A Mighty Wind is, indeed, a somewhat uneven film. The parts that make it up are rather splendid, but they fail to cohere – the naïveté of the performers and folk music as a whole are too nice a target, especially the way they’re refashioned in the film. Guest approaches the people, as well as the songs, with such genuine compassion and tenderness that, by the end of the film, the satire aspect has gone right out the window. But, seeing these incredibly talented actors, with an obvious love for the project, perform at the top of their game – not just acting, but also performing the songs, including a brilliant little ditty chronicling the chronicles of a wanderer, who never quite managed to wander – I was unable not to fall in love with it. It’s my favourite of all Christopher Guest films.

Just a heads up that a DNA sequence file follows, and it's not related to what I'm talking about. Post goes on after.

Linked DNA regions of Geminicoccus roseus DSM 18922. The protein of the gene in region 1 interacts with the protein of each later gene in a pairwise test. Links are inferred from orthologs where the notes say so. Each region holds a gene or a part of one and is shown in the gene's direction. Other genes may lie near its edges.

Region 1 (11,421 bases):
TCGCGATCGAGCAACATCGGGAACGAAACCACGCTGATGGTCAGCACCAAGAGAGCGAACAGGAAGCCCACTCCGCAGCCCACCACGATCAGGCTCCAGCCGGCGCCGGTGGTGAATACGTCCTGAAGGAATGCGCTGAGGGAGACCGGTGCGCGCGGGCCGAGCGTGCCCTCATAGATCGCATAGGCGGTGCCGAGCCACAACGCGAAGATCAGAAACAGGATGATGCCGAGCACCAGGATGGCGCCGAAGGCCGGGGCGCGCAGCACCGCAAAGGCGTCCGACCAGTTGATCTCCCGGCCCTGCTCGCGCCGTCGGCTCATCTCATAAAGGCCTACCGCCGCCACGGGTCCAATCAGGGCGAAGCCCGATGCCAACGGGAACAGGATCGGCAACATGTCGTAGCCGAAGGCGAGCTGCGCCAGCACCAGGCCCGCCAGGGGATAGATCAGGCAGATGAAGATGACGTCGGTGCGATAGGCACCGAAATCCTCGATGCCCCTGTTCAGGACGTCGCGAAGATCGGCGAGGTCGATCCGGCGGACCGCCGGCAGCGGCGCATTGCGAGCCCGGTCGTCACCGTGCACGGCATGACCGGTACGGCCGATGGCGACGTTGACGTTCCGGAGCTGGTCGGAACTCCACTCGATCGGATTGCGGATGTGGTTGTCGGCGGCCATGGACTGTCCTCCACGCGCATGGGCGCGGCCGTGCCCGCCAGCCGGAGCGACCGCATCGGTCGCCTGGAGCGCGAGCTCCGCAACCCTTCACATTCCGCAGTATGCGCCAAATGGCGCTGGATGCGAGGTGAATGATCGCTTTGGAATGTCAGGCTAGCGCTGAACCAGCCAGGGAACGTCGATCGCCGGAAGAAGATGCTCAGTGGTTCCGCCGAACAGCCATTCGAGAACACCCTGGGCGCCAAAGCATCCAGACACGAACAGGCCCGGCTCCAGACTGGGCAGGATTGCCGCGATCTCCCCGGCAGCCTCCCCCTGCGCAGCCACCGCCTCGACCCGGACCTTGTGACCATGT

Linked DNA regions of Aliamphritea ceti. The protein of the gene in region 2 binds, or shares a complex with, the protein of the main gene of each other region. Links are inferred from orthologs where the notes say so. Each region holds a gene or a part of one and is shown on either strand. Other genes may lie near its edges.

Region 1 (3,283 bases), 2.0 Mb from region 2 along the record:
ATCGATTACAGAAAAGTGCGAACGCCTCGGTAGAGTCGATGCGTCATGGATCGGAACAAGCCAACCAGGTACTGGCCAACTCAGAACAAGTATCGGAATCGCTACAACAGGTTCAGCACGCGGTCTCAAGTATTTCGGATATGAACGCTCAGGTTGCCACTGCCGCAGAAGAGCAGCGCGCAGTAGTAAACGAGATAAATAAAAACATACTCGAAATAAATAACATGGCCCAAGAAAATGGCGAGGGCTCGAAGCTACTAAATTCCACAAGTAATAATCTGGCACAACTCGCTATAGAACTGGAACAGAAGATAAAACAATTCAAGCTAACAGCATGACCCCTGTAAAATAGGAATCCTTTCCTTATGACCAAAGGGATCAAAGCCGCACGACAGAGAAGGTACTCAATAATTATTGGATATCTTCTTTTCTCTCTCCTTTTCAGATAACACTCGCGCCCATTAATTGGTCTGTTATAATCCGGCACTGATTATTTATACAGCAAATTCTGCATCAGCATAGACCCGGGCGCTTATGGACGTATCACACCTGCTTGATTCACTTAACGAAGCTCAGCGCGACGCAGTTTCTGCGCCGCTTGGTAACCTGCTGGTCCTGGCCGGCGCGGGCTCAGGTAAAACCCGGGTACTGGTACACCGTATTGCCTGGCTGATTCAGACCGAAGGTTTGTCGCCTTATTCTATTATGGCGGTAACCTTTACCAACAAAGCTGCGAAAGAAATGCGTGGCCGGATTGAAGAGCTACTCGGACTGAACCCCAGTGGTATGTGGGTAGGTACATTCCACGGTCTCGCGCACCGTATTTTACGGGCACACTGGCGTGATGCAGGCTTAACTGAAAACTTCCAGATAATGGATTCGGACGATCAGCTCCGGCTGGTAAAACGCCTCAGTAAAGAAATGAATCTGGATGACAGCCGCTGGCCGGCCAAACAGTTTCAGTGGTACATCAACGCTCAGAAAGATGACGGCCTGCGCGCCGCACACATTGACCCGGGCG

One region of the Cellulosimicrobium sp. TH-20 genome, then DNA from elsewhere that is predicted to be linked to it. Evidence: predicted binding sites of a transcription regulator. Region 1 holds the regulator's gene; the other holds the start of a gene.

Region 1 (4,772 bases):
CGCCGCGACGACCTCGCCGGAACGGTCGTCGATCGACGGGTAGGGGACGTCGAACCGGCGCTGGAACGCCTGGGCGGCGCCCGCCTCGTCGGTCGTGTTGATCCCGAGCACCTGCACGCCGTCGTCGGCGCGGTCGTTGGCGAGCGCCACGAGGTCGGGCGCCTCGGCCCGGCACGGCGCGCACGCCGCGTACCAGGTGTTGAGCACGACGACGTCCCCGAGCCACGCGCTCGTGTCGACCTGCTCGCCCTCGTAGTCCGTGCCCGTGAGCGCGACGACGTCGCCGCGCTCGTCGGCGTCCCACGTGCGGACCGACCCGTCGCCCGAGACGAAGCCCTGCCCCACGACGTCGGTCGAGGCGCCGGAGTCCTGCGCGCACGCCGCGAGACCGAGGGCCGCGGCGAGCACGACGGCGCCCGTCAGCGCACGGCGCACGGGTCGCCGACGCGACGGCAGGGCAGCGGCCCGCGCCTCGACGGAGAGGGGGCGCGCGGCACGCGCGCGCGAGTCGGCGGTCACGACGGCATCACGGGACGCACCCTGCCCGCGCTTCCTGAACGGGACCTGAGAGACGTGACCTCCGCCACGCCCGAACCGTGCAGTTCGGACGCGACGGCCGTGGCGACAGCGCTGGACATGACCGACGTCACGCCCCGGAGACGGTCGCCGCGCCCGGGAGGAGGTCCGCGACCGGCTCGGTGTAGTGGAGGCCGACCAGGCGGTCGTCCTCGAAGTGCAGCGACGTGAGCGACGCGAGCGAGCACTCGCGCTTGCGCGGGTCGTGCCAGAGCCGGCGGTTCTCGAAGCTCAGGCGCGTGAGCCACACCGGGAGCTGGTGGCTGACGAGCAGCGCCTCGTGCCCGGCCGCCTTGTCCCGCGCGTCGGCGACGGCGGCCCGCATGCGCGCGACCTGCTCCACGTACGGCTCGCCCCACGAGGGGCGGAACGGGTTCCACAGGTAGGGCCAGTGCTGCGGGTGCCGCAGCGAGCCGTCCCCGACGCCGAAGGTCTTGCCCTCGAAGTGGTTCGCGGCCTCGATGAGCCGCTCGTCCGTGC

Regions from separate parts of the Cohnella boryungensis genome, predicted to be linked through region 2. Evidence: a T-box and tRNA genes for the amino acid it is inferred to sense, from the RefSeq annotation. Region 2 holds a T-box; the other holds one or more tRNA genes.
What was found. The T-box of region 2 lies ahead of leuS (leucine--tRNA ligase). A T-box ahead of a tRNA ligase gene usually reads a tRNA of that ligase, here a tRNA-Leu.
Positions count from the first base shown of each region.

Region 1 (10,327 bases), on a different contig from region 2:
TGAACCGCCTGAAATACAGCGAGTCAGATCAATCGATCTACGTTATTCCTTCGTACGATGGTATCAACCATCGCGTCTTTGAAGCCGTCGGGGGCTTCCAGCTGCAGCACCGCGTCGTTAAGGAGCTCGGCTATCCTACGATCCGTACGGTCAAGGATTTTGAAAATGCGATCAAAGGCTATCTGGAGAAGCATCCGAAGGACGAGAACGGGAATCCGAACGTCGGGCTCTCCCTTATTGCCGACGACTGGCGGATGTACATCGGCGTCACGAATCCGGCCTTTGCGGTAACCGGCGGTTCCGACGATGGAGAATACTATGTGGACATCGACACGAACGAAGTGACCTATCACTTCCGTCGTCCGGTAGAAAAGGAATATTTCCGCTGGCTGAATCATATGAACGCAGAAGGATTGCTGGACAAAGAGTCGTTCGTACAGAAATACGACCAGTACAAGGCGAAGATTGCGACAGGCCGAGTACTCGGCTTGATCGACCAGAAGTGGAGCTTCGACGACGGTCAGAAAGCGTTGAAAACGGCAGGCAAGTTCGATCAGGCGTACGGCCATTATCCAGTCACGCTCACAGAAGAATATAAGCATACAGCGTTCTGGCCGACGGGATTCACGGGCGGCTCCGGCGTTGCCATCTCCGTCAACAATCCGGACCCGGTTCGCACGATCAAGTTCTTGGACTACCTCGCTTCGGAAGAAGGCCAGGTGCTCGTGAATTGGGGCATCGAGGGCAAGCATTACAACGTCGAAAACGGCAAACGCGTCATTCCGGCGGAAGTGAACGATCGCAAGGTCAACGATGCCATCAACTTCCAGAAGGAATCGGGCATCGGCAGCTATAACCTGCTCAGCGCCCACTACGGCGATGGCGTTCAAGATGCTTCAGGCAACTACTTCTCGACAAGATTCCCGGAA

The set-up owes a lot to This is Spinal Tap, Waiting for Guffman and Best in Show. The death of a folk music mogul inspires his son, Jonathan Steinbloom, underplayed to subtle perfection by Bob Balaban, to organise a memorial concert in his honour, bringing together three of the more successful bands of the oeuvre during its 1960’s heyday: The New Main Street Singers (featuring, among others, Jane Lynch and John Michael Higgins), reduced to performing their acoustic set under the pandemonium of a roller coaster with only one remaining member from the original line-up; The Folksmen (McKean, Guest and Shearer, together again), one-hit wonders, who partake in long and heavy discussions to conclude that their original look might now be considered retro, even though, in the sixties, it was nowtro; and Mitch and Mickey (Levy and O’Hara), former lovers scarred, not just by each other (and, in Mitch’s case, years of psychosis), but also their music. Pretty much everything one expects from such a set-up ends up happening, including temper tantrums, set-list problems, and one major issue with the floral arrangements in the lobby.